COLUMBIA, S.C. (AP) — Protesters with the Poor People’s Campaign returned Tuesday for their third straight week of protests at South Carolina’s Statehouse, but this time no one was arrested
The protesters called for a “moral revival” of veteran affairs and gun control as they gathered on the first floor of the Statehouse.
Roberta Gory McKelvin of Spartanburg said gun violence forever changed her life after her 21-year-old son was shot and killed in 2013 on their front porch. McKelvin said she became active in organizations pushing for gun reform to keep her son’s voice alive.
“There is a gun problem in the state of South Carolina,” McKelvin said. “I will stand for him.”
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Two-time Iraq veteran Ryan Leach said his personal experience serving in the Army and watching his Air Force veteran mother struggle to pay medical bills incurred due to her military service triggered his involvement with the campaign.
“It was a great epiphany for me in my military service when I realized all of our struggles are interconnected,” Leach said. “I don’t think that my service puts me at any sort of echelon above anyone else. None of us are free until all of us are free.”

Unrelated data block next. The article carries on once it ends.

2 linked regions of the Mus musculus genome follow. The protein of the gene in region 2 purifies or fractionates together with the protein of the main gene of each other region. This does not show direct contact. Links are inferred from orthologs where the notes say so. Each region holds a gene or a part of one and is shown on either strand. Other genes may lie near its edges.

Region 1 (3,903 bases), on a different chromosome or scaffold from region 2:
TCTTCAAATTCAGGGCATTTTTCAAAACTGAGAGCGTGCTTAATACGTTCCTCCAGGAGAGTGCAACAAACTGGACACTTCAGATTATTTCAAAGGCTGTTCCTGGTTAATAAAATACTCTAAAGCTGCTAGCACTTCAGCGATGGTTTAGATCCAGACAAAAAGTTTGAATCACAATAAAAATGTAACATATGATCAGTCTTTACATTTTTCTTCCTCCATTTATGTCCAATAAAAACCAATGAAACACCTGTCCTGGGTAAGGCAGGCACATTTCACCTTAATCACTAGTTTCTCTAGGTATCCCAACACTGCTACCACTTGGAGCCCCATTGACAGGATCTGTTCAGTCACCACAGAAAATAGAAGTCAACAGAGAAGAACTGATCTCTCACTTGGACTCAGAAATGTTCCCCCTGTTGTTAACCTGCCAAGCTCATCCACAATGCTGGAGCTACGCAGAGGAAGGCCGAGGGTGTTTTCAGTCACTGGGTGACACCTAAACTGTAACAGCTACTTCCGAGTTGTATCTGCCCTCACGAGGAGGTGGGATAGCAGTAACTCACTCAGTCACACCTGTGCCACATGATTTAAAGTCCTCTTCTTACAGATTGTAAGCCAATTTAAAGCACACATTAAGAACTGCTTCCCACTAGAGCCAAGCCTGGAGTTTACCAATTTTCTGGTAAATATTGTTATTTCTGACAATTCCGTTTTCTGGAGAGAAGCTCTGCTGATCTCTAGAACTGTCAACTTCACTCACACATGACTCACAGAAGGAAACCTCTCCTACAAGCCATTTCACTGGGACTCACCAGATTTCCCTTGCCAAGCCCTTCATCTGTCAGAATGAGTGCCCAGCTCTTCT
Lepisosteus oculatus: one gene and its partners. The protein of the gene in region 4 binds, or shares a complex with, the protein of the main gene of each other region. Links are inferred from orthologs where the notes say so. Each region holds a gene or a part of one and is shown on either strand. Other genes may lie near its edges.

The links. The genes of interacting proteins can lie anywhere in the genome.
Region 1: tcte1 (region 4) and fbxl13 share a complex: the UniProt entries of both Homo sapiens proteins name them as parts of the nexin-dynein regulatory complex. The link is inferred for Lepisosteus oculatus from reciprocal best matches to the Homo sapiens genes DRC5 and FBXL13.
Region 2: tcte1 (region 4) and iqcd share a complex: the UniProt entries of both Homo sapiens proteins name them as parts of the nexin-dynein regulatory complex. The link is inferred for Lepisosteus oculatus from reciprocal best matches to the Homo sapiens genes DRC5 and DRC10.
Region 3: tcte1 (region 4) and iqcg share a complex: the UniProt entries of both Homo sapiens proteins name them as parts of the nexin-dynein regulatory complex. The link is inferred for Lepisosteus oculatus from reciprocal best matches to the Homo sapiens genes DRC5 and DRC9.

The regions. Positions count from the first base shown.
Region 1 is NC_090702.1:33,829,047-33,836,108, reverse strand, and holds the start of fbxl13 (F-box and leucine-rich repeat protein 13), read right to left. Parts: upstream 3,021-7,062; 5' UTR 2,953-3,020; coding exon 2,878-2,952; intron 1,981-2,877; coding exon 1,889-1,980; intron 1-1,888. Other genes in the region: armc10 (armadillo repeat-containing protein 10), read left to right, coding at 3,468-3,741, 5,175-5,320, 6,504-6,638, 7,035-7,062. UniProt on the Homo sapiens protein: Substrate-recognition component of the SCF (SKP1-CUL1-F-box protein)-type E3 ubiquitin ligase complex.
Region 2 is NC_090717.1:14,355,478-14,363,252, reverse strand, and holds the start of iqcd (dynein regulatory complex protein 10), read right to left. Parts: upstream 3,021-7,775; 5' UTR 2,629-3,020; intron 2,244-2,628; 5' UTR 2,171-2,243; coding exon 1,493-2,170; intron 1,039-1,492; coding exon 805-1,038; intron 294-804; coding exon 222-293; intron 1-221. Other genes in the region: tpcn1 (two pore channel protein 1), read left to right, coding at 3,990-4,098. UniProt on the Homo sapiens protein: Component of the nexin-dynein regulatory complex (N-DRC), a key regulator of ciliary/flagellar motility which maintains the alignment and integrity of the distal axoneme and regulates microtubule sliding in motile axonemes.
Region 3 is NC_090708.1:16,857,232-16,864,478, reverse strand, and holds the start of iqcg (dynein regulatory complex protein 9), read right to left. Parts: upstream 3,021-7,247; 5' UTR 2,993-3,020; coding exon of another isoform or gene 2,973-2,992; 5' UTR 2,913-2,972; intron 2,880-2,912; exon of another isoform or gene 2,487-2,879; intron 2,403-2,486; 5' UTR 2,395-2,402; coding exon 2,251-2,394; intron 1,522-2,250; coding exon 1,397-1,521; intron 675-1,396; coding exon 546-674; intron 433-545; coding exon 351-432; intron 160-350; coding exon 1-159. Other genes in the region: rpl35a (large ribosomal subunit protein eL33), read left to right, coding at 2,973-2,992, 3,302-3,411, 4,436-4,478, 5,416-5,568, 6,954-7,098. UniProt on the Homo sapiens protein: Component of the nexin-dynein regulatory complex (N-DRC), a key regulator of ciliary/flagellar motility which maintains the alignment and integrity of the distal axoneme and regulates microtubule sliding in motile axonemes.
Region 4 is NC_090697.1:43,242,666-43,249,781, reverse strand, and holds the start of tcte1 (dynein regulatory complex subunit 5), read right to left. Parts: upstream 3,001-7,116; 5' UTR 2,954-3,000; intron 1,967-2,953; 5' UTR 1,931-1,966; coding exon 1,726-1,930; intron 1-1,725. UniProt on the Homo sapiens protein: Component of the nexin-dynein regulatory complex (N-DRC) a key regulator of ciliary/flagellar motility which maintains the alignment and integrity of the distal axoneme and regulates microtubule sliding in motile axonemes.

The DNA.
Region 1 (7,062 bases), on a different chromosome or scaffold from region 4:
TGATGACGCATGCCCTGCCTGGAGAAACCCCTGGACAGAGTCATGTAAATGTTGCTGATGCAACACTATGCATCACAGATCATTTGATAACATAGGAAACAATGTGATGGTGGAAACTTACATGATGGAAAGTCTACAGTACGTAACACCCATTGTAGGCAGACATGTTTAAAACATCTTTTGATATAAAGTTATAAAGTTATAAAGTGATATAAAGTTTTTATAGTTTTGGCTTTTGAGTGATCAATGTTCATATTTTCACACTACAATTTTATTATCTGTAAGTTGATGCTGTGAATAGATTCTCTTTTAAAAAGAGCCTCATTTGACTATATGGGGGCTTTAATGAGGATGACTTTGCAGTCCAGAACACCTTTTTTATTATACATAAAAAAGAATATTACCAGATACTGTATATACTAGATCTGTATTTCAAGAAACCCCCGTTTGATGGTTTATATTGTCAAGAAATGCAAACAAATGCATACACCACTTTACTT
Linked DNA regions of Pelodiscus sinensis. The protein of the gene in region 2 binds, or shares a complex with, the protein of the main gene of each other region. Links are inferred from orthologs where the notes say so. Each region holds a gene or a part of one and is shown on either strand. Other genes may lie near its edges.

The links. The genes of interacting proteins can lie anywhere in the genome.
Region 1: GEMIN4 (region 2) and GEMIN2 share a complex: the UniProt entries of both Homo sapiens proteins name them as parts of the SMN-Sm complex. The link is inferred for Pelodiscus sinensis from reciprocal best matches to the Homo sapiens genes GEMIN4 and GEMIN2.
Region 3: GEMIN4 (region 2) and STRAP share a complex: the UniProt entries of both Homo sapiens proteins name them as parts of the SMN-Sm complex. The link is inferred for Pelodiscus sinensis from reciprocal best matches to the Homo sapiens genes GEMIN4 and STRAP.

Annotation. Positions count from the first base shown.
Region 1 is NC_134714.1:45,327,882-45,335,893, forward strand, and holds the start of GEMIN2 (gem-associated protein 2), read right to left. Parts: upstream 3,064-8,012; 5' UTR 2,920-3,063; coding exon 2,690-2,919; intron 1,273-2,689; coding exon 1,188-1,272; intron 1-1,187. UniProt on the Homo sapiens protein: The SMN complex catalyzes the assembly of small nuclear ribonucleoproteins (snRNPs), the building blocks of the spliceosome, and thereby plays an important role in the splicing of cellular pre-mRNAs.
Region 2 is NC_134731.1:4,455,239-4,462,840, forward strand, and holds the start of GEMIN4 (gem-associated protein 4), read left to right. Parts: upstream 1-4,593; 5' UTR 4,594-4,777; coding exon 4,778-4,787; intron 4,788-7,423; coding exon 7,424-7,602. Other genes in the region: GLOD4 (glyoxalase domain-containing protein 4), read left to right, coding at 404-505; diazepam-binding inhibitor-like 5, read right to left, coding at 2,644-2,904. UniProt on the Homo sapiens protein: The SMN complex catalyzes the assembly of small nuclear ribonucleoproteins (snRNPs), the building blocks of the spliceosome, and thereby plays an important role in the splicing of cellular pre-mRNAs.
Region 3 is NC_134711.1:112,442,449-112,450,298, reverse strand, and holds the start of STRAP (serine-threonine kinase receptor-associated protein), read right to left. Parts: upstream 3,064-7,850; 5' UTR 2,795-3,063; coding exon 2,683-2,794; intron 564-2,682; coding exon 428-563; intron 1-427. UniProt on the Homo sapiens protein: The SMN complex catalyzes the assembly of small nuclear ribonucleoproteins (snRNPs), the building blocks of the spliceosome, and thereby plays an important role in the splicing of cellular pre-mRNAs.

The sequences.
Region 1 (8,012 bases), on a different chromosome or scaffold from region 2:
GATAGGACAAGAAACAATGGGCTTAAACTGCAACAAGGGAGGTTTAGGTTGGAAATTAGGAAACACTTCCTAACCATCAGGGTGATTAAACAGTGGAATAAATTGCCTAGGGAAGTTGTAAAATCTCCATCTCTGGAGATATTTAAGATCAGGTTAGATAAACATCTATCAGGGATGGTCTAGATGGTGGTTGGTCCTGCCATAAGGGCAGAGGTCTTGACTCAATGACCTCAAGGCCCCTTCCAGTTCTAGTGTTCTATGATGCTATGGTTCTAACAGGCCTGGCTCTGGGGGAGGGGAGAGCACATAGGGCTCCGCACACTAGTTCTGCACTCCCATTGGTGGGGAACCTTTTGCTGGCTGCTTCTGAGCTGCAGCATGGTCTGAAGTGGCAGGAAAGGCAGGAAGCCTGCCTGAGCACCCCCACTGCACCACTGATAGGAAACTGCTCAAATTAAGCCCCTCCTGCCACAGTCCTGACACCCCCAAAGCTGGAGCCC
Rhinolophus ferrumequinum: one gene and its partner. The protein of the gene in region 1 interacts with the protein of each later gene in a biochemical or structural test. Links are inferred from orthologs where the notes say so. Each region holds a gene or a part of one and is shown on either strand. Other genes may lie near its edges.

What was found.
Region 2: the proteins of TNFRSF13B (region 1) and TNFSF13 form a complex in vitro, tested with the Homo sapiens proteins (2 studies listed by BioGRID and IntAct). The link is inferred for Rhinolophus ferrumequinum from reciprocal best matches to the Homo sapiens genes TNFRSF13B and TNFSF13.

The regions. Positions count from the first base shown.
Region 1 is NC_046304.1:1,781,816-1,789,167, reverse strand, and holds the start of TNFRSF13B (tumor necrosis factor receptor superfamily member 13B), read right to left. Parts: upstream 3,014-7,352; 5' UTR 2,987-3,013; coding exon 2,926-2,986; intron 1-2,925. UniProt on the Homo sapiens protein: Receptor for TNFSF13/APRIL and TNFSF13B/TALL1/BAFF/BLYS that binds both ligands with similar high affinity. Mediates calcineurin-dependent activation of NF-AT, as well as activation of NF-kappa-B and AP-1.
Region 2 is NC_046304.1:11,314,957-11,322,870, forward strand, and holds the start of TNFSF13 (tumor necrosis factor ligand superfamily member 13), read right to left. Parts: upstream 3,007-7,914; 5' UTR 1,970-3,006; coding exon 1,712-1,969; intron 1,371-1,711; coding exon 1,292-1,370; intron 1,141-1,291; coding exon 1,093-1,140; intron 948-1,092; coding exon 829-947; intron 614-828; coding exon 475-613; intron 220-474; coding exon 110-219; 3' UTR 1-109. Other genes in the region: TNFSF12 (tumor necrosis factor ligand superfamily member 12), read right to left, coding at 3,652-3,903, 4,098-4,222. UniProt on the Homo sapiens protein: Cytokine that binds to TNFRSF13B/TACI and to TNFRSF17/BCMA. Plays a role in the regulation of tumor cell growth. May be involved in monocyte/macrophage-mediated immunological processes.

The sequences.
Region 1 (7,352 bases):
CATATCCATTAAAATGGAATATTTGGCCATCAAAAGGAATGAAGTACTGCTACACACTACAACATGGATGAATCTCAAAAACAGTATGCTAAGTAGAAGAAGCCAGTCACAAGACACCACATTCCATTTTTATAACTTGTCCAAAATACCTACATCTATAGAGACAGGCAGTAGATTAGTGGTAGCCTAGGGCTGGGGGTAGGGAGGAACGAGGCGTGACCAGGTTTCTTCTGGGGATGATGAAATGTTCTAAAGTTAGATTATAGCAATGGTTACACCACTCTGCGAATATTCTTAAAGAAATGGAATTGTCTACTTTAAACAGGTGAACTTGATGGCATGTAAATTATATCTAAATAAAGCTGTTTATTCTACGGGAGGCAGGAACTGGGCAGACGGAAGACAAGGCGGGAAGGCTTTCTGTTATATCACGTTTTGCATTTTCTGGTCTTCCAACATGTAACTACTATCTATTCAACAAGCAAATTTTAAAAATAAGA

Campaign co-founder the Rev. William Barber said basic constitutional rights are being violated and his mission is to take back the power from lawmakers and place it in the hands of the people.
“We have a deep running problem, running from the state capitol all the way up to the president,” Barber said. “We won’t be silent anymore about these realities.”
Barber is president and co-chair of the Poor People’s Campaign and lives in neighboring North Carolina. He said South Carolina is one of many states where legislators won’t change things until they feel like they have no choice.
“South Carolina only took the confederate flag down after African-Americans were shot to death in a church,” Barber said by phone before the North Carolina rally. “They wouldn’t take it down any other way and that’s shameful.”